Lazy is such an ugly word. I prefer the term “selective participation.”
Here we are at the end of another year, when many of us take a look at how far we’ve progressed (or not) and celebrate a brand-new year. Over the past few weeks I have focused on truly bettering the businessman in myself, while actively learning from some great teachers. People that better help push the development in myself through various different approaches, seminars, webinars and just pure listening!
Because of this I was insulated and distanced quite a bit from the chaos and discontent swirling around the election that was dominating the news and “water cooler” conversations many were having. Me? I chose to be surrounded by and focus on ambitious, smart, creative and determined entrepreneurs who were excited about the opportunities available. Of course, I saw the complete opposite on Facebook, where many invested HOURS into watching, fretting over, posting and FUMING about the election, spewing hatred, bitterness, anger and outrage—all extremely unprofitable activities on several levels. I expect that from small thinkers, but entrepreneurs? Before you indulge in any activity, you ought to ask yourself, “Where’s the profit in that?” Is posting your political views furthering organizational growth, profitability and stability? Is it directly furthering your stated personal goals? Are you posting a comment with strategic thought about how it will strengthen your company’s brand and connection with your clients, or is it purely a thoughtless, selfish and grossly immature, emotional response because you’re bored? Surely you can find more productive and healthy ways to vent your anger than an activity that will risk your productive relationships with clients, employees and other strategic partners. I’m not suggesting you shouldn’t think about the election and what it may mean to you, nor am I suggesting you don’t voice your opinion, stay educated and informed—I’m saying think before you indulge in any activity as to whether or not it’s a productive activity AND absolutely consider what you’re posting online, considering the consequences and ripple effect it has. If you know posting your opinion will cause some clients, family, friends, employees and relationships to sour and you’re okay with that, have at it. But don’t sit and complain about how “stupid” others are for disagreeing with you and taking their business elsewhere. Be smarter than that.
So, whether you’re happy and optimistic about our president-elect or devastated and deeply concerned, one thing remains the same: YOU are still responsible for your own life and its outcomes. YOU have to choose what you are going to focus on right now. YOU still need to focus on making your business stronger, more resilient and more profitable, and your daily choices and activities are going to have a far greater impact on your personal success than who’s elected—and I know you’ve heard that, but have you REALLY heard it? Understood it? Internalized it and acted on it? Or, have you continued to indulge your time in bitter sad-sack complaining on Facebook and with others? If you perceive that business may become more difficult due to the newly elected president, then don’t sit around and brood—get busy. If you think business is going to improve, don’t coast or gloat or waste any of YOUR time complaining about the protestors and riots. GET BUSY. There will be another recession. The economy is flat and this year was the bottom of a 70-year low of new business start-ups. If you’re experiencing growth, it’s largely due to taking clients from other weaker competitors, not due to businesses starting and growing—and since YOUR business depends on the strength, growth and health of other small businesses, this ought to concern you.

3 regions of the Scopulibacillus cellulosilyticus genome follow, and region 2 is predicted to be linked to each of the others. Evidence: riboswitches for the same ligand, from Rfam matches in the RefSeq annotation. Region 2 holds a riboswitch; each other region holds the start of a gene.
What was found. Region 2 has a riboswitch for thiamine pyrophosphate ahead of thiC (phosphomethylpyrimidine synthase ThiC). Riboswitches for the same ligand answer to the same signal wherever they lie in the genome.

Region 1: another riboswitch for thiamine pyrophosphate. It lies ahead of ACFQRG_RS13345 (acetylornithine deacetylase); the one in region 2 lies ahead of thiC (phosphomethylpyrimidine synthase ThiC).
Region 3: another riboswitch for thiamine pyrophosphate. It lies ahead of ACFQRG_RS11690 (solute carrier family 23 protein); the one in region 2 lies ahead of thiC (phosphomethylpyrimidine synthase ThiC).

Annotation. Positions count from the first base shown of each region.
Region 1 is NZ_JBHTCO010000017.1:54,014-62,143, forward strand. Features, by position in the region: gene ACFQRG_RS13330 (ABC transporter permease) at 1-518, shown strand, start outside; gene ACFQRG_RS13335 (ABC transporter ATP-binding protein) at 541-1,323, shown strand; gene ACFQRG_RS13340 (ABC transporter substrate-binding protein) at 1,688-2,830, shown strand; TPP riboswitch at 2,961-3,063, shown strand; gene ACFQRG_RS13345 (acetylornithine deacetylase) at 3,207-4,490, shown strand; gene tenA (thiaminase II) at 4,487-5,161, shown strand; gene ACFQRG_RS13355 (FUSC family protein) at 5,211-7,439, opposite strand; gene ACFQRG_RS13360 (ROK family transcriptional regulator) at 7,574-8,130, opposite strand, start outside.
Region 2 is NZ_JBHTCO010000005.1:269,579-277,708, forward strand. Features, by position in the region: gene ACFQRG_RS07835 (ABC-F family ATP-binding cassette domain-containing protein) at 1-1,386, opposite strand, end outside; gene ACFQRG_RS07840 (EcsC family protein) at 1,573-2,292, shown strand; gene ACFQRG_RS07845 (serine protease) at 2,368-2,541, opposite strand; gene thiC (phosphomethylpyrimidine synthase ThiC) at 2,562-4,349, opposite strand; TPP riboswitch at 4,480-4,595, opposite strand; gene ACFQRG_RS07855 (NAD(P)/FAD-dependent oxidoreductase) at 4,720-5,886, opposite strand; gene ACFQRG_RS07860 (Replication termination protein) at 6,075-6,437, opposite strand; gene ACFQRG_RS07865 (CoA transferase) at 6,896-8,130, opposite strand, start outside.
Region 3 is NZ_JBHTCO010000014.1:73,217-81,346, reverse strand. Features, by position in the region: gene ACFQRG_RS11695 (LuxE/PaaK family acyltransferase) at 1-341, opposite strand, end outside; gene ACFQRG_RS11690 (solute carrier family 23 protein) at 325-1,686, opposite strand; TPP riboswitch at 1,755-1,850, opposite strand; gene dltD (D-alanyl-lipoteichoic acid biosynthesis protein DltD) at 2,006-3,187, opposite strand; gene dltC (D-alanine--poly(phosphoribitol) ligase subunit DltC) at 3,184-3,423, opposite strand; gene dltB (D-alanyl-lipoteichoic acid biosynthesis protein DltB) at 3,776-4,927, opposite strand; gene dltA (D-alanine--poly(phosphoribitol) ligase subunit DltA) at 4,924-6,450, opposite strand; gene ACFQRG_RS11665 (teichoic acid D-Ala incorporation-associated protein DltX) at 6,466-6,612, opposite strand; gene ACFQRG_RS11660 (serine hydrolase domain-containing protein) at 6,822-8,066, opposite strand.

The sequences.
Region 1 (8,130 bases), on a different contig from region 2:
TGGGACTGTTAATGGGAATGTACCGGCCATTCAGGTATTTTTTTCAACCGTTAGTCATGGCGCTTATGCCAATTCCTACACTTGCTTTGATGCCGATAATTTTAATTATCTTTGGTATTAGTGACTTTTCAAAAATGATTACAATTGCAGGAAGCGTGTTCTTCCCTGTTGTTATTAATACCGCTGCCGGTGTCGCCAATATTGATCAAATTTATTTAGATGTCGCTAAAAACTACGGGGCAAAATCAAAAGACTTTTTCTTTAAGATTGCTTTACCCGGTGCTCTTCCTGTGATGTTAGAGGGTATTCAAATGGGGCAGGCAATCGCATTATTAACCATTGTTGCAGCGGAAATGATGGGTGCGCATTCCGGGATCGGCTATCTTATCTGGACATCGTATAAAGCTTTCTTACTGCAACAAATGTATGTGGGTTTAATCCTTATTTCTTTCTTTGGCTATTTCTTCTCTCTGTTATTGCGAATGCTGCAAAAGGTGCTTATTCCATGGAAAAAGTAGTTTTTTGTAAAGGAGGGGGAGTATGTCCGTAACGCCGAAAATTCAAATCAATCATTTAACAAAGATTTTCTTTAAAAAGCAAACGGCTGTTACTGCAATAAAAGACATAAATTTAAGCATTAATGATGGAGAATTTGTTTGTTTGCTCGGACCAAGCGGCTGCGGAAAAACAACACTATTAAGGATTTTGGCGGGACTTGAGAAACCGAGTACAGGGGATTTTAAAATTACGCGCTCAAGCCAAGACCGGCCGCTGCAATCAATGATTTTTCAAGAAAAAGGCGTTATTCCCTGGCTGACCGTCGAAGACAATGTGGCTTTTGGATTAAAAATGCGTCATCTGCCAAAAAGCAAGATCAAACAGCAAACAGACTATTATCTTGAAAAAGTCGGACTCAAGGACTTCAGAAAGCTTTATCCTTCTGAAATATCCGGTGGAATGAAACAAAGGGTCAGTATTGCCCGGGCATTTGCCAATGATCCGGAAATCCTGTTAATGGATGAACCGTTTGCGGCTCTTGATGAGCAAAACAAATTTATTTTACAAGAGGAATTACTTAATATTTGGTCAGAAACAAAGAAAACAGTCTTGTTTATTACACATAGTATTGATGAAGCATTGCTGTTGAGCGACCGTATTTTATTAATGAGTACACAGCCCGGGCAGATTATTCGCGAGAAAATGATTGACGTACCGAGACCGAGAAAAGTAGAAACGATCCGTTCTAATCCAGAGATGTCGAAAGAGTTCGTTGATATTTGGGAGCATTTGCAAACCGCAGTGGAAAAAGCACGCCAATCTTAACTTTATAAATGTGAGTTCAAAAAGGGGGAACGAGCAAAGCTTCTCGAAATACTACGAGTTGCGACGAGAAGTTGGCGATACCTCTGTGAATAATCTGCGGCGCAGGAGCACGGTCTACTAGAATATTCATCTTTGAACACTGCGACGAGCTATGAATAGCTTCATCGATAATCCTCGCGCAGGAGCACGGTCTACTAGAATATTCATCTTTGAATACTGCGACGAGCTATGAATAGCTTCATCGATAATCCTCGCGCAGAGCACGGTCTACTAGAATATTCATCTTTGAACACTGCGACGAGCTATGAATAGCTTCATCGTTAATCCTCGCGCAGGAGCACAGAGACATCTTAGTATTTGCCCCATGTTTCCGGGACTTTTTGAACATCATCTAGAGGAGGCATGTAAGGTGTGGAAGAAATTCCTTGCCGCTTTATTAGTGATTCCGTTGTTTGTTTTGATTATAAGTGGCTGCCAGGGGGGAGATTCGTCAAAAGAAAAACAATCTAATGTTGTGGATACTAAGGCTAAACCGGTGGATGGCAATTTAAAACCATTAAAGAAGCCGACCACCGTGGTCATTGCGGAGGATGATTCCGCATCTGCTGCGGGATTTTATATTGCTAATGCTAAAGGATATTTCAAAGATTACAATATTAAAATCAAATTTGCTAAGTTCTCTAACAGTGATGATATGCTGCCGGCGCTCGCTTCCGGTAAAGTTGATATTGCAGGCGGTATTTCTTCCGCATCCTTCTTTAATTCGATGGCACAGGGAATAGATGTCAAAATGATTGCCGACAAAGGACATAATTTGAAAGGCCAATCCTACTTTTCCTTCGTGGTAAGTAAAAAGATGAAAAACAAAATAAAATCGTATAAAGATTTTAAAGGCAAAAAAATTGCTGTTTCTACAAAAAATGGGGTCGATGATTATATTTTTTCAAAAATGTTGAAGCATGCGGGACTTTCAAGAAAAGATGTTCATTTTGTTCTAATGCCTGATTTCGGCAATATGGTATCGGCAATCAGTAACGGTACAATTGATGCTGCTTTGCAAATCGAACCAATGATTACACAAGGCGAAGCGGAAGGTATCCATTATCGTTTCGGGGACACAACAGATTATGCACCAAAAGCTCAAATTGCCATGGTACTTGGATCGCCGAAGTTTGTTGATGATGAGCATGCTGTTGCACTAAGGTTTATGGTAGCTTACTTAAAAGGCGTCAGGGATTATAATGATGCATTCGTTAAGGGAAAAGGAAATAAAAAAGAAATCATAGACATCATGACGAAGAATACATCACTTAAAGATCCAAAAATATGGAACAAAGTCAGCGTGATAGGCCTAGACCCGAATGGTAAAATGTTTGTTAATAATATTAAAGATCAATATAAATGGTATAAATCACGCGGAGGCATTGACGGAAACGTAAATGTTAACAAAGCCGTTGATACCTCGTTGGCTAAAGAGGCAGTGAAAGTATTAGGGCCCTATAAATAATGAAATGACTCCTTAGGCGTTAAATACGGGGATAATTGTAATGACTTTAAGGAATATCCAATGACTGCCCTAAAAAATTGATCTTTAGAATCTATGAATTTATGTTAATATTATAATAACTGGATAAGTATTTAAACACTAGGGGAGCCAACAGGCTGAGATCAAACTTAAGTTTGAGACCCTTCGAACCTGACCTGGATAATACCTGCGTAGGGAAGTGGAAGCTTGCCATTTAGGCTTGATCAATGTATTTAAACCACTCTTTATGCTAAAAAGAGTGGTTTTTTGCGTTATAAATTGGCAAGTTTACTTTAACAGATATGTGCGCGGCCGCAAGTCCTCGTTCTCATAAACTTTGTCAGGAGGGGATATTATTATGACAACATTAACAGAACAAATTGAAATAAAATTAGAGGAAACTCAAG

P.S.—Trump isn’t going to come save you either.
Now that my whirlwind of events is over and I get a whole two weeks to recoup before it starts up again, I’m going to invest that time into thinking about what I’m going to do this week, this month and next year to make sure I have the most productive and profitable year ever. The holidays are, and haven’t been in years, a time to reflect, pause, take time off, etc. In fact, I really don’t like Christmas at all. Seems like a giant pile of more stuff to do, spending time with people I don’t really like, being pressured to buy gifts for people out of obligation instead of inspiration (which takes the fun out of it for me) and dealing with the inability to get things done since everyone else is screwing around. Yeah, I know…bah, humbug. If three ghosts want to keep me up on Christmas Eve, it better be the spirits of Jack, Glen, and Patron. I move we switch Christmas to the summer, when time off could be useful. But if you love the holidays, I DO wish you a jolly one and hope your New Year is filled with an abundance of good. To help in facilitating that, let me get on with some merry moneymaking ideas that can put a little more jingle in your jeans…